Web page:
Not so much in the writing- I brainstorm all my works with my husband exhaustively.  The hard part is introducing people to urban fantasy that have no idea what is it.
Did you learn anything from writing your book and what was it?

Get on a schedule! I write every day for good or bad, but knowing that I have to write each day gets the work done.
Do you have any advice for other writers?

Don’t worry about word count- get into the habit of writing daily for a specific amount of time. Also- treat it like a job not a hobby. And invest in a good editor- a good developmental editor.
Do you have anything specific that you want to say to your readers? Authors love feedback and interaction.  I am active with my blog and facebook/twitter and yes- I do answer.

Howl at the MoonEnter The Moon

 

 

 

 

 

 

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MWN Author Spotlight ~ Linda Anger @TWCinMI

This week’s MWN Spotlight is on Linda C. Anger!

Linda C. Anger has lived and worked in metro Detroit, Michigan all her life. Her poetry and fiction has been published nationally in venues such as “Mused: The Bella Online Journal,” “Still Crazy Literary Magazine,” and “Almost Touching: A reader for women and men.”

Linda is the president and owner of The Write Concept, Inc., a marketing communications company founded in 2000. Her corporate clients have included DaimlerChrysler Corporation, HAVEN, The Royal Park Hotel, The Community Foundation of Greater Rochester, and Demp Coaching. Business articles have been published in Black Engineer Magazine, Profiles in Diversity Journal, and MultiCultural Law Journal. Visit http://www.thewriteconcept.com

Learn more about her creative work and publications at www.fullcrumbcafe.com

Where are you from?

I was born at Mt. Carmel Mercy Hospital in Detroit, grew up in Orchard Lake, and have lived in the Rochester area most of my adult life.

 

Tell us your latest news?

My book “Sweeping the Floors in the Full Crumb Cafe,” which is a collection of poems, stories, and essays, has a modest following. I am working on a self-help book based on a blog I kept over the course of a year of chemotherapy. I am just completing two years as president of Detroit Working Writers, and will step into the presidency of Toastmasters Walsh College Troy in July.

 

When and why did you begin writing?

I was nine years old, was taunted by the other kids because of a physical issue, withdrew, and turned to books and notebooks as an escape.

 

When did you first consider yourself a writer?

When I was nine, I realized how much I loved to read and tell stories. That’s when I decided to be a writer, and once I made that decision, I was one.

 

What inspired you to write your first book?

Poetry was my initial genre, and was my focus until about five years ago, when I began to write short fiction pieces. Poetry came from daily existence. Stories came when I was mature enough to understand different aspects of life.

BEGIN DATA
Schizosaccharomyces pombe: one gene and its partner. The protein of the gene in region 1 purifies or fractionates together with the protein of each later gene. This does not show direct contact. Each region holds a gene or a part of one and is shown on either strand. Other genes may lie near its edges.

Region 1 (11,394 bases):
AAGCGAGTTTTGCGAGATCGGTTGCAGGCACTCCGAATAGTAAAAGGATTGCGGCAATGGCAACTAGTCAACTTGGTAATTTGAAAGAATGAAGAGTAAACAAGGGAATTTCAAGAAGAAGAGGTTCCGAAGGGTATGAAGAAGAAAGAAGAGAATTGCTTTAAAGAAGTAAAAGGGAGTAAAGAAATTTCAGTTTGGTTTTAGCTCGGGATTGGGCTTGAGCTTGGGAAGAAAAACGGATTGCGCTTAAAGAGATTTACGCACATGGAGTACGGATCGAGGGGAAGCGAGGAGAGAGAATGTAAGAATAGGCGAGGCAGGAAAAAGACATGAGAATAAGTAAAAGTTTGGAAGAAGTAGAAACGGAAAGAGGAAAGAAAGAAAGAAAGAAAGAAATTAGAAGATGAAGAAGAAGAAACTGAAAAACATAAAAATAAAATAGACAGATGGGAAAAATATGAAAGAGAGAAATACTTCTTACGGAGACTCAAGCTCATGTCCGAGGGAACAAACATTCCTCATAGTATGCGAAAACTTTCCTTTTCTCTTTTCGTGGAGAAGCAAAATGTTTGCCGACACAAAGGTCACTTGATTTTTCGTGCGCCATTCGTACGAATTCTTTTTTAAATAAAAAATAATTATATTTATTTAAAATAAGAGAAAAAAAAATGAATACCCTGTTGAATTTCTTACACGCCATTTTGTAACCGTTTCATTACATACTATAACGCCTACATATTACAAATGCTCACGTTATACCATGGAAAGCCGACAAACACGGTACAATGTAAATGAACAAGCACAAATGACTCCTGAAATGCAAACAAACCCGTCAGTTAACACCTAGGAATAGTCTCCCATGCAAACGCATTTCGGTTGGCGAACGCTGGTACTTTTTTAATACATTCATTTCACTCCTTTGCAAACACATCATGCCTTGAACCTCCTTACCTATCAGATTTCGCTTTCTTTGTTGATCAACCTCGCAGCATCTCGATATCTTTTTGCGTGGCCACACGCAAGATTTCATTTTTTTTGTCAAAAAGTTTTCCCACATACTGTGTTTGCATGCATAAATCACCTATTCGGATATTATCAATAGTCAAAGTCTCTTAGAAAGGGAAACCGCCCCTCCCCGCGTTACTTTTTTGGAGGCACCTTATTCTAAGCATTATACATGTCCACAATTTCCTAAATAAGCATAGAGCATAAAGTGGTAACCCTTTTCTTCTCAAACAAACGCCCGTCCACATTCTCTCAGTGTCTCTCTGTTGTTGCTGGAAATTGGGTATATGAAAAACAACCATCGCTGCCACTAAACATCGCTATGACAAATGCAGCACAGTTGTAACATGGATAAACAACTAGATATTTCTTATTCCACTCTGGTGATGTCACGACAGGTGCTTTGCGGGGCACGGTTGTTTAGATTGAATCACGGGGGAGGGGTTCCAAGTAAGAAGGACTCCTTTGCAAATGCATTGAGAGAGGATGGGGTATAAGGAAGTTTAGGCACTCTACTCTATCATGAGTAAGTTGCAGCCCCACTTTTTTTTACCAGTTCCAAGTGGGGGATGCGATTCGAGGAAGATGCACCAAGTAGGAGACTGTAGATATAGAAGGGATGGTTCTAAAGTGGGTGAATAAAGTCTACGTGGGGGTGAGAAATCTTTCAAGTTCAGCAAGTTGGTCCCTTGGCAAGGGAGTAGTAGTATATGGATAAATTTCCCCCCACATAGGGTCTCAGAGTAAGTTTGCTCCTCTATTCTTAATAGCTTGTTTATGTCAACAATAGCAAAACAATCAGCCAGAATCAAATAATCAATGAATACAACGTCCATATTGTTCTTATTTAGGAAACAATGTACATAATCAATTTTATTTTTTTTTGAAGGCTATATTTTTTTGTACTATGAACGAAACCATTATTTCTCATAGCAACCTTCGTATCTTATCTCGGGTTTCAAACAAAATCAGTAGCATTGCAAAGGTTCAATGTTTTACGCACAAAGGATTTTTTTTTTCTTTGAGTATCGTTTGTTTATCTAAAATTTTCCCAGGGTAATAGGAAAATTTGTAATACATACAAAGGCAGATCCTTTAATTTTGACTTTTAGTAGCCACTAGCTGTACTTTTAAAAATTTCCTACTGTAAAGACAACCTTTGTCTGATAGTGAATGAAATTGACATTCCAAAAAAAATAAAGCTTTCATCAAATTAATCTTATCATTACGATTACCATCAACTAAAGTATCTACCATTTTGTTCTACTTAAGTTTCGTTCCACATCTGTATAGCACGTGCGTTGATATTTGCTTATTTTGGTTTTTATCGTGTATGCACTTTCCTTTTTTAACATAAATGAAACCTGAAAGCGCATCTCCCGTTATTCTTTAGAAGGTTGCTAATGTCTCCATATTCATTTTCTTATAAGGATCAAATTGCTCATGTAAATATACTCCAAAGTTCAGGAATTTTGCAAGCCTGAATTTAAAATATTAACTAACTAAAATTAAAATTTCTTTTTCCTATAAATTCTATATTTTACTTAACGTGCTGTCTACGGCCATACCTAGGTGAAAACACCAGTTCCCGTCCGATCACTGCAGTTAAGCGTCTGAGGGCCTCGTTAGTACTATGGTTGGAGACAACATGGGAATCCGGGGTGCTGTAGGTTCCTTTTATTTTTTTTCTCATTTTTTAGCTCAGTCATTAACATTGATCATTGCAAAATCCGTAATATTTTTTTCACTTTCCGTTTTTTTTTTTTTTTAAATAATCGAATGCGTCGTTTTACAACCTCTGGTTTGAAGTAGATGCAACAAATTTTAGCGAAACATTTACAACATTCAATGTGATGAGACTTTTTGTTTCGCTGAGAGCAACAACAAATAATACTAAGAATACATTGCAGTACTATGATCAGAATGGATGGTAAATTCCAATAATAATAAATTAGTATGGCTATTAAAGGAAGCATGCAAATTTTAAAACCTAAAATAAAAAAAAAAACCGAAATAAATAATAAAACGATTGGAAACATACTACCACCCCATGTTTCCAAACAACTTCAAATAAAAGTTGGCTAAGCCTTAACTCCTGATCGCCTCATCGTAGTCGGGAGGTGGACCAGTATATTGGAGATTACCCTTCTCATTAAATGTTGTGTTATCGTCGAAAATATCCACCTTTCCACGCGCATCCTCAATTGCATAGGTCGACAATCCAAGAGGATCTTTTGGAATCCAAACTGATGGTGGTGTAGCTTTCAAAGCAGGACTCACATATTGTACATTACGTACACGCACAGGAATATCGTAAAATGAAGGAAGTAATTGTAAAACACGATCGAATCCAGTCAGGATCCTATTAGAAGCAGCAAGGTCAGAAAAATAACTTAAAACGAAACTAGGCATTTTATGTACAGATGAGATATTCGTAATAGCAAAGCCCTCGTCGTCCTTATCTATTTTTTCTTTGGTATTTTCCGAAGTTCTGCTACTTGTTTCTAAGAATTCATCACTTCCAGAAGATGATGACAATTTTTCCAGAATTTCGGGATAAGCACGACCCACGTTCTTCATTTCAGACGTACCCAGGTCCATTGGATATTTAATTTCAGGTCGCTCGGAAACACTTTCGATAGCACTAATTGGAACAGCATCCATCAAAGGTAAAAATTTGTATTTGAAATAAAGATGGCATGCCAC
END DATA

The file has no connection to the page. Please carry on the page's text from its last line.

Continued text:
Do you have a specific writing style?

People tell me I have a strong voice. I only know that I speak / write my mind.

 

How did you come up with the title?

“Sweeping the Floors in the Full Crumb Cafe” – in what became the introduction to this volume, I wrote about the “teeter-totter” of life, and fulcrum on which it totters or rests. This brain of mine turned it into a metaphorical place, which became the Full Crumb Cafe.  “Sweeping the Floors” is the first in what I intend to be a series of Full Crumb Cafe books.

 

Is there a message in your novel that you want readers to grasp?

Every poem or story I write has a message.

 

How much of the book is realistic?

The poems are based on my life or my realizations about life. The stories sometimes are based on a real person or experience.

 

Are experiences based on someone you know, or events in your own life?

See question above.

 

What books have most influenced your life most?

Too many to list here!  Anything by Anaȉs Nin, Hermann Hesse, Napoleon Hill

 

If you had to choose, which writer would you consider a mentor?

Hermann Hesse and Anaȉs Nin

 

What book are you reading now?

“The Night Circus” by Erin Morgenstern – for the 4th time

“White House Ghosts” – about the relationships between the US Presidents and their speech writers

“Mrs. Poe” – a novel based on the story of Edgar Allen Poe & his mistress

 

What are your current projects?

The self-help book is my focus as I wish it to be completed and published by spring 2016, but I continue to write poetry and personal essays.

 

Name one entity that you feel supported you outside of family members.

Detroit Working Writers

 

Do you see writing as a career?

Yes. I have made a living as a copy writer for over 15 years.

 

If you had to do it all over again, would you change anything in your latest book?

No

 

Do you recall how your interest in writing originated?

See question #3

 

Can you share a little of your current work with us?

I can, yes.

 

Is there anything you find particularly challenging in your writing?

Time is always an issue. Because I spend my workdays writing for other people, it is sometimes difficult to switch off my business brain and give my creative brain free rein.

 

Who is your favorite author and what is it that really strikes you about their work?